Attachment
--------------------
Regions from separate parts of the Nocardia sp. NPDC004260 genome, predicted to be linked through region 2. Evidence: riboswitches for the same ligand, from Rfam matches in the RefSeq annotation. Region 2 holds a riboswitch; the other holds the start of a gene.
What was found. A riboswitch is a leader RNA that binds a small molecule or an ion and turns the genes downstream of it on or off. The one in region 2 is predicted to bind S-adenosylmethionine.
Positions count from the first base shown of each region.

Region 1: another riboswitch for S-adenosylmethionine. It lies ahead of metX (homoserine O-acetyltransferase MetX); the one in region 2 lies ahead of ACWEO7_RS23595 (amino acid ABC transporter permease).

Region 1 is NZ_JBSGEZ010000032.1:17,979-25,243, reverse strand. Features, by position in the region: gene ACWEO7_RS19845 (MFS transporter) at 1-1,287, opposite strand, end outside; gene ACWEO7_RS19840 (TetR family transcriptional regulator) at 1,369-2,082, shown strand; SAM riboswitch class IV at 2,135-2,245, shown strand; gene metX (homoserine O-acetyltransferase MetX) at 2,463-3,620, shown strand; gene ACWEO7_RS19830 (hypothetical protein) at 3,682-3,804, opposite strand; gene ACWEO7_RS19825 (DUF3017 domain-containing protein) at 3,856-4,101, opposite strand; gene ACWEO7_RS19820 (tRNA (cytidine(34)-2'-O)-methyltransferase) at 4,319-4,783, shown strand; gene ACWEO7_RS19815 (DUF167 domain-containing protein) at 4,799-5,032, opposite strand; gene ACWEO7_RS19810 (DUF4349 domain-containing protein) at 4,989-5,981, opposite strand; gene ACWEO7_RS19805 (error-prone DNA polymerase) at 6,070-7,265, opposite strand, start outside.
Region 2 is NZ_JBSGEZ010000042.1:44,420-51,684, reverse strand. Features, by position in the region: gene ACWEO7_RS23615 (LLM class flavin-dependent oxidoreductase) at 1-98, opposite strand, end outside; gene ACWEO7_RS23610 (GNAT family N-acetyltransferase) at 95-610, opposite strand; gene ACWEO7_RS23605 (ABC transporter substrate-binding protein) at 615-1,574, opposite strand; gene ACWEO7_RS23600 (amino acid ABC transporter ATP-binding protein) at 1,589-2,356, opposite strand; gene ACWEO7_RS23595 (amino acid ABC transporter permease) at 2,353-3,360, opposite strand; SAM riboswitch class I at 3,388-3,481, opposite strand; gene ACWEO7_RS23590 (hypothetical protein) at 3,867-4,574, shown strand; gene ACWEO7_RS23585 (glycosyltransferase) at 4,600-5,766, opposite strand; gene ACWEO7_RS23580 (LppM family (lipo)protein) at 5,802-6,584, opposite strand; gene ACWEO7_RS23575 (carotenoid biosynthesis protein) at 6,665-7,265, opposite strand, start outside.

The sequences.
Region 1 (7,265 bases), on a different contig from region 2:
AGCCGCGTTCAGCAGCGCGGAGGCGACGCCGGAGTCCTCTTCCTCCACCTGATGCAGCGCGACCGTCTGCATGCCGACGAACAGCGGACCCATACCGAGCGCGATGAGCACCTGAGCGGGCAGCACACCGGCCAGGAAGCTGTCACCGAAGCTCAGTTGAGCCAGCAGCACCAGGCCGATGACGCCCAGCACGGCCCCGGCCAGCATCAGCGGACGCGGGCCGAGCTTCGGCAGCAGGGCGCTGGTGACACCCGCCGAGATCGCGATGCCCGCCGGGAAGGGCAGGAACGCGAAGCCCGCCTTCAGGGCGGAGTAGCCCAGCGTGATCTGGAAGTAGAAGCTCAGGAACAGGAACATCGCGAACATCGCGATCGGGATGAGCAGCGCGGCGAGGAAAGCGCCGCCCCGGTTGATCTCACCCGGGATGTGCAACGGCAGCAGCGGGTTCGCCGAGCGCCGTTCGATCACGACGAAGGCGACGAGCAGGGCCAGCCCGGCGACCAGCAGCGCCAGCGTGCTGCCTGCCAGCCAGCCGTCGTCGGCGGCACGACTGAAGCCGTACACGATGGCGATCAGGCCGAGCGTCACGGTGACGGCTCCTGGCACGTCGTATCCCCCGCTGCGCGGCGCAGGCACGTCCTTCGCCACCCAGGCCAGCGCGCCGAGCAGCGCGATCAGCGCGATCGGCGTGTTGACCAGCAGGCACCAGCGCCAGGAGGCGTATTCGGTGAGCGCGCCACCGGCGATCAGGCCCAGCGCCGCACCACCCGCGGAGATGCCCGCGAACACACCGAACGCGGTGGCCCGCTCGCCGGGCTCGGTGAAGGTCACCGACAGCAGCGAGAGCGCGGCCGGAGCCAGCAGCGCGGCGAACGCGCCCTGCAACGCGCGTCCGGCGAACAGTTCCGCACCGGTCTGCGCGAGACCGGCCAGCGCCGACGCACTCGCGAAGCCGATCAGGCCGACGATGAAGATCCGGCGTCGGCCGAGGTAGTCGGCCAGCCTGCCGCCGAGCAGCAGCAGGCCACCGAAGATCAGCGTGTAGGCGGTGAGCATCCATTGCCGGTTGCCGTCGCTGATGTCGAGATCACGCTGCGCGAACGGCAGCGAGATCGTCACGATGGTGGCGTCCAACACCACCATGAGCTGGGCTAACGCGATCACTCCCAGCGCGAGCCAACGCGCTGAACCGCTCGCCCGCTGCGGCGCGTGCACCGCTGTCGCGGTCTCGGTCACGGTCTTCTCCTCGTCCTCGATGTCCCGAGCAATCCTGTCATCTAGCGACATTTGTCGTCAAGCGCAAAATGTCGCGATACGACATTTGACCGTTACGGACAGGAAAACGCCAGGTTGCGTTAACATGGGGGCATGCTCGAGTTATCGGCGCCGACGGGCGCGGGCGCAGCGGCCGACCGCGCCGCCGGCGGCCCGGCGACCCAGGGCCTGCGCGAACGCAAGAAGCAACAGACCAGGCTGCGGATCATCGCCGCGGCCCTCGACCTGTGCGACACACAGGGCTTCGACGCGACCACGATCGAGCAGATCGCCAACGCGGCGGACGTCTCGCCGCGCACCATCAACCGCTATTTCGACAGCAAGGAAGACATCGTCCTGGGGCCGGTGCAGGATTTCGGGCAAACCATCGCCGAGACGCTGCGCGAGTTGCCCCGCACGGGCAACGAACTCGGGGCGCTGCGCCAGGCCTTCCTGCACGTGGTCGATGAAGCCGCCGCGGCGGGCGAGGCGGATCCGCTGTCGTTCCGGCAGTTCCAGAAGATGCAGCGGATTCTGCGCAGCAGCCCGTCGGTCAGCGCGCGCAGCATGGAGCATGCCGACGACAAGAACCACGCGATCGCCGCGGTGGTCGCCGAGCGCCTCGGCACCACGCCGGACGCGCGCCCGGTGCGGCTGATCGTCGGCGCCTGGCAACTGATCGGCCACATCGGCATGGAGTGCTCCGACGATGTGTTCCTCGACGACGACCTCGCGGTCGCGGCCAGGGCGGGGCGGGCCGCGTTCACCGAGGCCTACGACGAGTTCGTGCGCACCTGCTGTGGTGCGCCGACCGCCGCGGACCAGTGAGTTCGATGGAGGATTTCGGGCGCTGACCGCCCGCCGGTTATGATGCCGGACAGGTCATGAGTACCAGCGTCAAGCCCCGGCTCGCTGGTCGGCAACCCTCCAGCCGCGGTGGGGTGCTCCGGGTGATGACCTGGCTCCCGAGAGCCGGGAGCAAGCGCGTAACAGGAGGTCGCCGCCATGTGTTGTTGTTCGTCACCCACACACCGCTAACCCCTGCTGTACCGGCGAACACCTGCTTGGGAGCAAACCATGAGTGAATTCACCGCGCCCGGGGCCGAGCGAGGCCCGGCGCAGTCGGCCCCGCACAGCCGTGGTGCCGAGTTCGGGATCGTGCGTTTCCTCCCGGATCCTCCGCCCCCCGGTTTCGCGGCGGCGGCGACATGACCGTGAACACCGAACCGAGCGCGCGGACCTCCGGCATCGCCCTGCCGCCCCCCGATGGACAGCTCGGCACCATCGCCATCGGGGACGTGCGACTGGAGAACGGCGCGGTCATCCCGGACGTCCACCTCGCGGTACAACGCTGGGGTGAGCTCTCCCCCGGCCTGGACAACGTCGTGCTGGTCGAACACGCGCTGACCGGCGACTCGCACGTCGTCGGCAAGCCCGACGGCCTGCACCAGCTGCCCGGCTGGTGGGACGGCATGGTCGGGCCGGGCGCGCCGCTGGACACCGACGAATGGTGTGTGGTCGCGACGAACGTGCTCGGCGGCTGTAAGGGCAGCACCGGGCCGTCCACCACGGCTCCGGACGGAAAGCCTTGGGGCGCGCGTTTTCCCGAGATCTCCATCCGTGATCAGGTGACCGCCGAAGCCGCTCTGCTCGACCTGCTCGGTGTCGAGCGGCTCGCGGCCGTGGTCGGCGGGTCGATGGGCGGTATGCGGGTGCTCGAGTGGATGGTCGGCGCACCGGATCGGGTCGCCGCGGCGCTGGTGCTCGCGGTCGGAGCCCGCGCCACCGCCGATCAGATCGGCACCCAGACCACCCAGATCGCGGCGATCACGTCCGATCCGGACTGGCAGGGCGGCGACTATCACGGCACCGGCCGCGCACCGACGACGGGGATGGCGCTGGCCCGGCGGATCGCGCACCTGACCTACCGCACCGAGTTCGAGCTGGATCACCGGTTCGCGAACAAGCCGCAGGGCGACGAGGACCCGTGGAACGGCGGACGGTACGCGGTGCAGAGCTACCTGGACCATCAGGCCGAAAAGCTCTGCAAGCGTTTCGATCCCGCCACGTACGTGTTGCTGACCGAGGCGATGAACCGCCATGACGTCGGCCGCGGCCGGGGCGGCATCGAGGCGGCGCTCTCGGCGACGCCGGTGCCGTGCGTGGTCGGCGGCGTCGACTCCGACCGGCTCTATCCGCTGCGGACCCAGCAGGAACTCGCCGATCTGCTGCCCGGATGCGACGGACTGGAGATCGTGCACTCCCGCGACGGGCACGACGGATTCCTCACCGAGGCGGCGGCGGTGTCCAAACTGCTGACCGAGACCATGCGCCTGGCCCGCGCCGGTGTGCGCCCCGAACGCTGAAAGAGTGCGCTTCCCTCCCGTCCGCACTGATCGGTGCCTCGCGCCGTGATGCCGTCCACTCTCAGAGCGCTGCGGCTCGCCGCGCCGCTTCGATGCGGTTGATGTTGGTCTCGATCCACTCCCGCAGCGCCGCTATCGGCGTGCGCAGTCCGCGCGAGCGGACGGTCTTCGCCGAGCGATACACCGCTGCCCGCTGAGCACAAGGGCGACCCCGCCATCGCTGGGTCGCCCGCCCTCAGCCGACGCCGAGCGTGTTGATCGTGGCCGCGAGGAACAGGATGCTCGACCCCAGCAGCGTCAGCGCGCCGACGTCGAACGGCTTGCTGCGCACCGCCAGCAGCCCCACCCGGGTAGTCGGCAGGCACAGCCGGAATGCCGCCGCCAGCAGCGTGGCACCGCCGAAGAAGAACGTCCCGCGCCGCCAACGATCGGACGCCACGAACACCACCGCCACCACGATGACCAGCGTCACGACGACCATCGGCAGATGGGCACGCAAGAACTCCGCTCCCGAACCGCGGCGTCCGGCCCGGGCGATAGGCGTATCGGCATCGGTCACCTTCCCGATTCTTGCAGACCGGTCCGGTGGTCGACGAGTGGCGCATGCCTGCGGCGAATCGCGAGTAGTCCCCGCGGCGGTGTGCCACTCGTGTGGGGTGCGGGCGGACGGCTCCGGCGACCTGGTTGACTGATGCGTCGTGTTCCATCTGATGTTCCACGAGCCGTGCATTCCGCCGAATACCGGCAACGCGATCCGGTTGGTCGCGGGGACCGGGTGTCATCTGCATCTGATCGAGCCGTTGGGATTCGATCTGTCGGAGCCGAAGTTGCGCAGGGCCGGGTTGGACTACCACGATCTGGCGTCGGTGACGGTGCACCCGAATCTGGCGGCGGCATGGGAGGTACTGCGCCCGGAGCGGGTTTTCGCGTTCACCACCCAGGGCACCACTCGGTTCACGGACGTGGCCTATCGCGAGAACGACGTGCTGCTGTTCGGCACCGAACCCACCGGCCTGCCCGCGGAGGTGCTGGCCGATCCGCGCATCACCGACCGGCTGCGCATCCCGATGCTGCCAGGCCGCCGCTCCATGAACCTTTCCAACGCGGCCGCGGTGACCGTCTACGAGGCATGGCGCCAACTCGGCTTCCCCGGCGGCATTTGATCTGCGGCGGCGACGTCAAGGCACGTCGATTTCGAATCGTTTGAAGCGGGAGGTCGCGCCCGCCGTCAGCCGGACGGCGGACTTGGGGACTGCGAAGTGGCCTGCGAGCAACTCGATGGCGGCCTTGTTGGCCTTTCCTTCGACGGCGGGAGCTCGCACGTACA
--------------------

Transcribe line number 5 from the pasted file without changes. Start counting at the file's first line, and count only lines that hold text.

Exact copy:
Region 1 is NZ_JBSGEZ010000032.1:17,979-25,243, reverse strand. Features, by position in the region: gene ACWEO7_RS19845 (MFS transporter) at 1-1,287, opposite strand, end outside; gene ACWEO7_RS19840 (TetR family transcriptional regulator) at 1,369-2,082, shown strand; SAM riboswitch class IV at 2,135-2,245, shown strand; gene metX (homoserine O-acetyltransferase MetX) at 2,463-3,620, shown strand; gene ACWEO7_RS19830 (hypothetical protein) at 3,682-3,804, opposite strand; gene ACWEO7_RS19825 (DUF3017 domain-containing protein) at 3,856-4,101, opposite strand; gene ACWEO7_RS19820 (tRNA (cytidine(34)-2'-O)-methyltransferase) at 4,319-4,783, shown strand; gene ACWEO7_RS19815 (DUF167 domain-containing protein) at 4,799-5,032, opposite strand; gene ACWEO7_RS19810 (DUF4349 domain-containing protein) at 4,989-5,981, opposite strand; gene ACWEO7_RS19805 (error-prone DNA polymerase) at 6,070-7,265, opposite strand, start outside.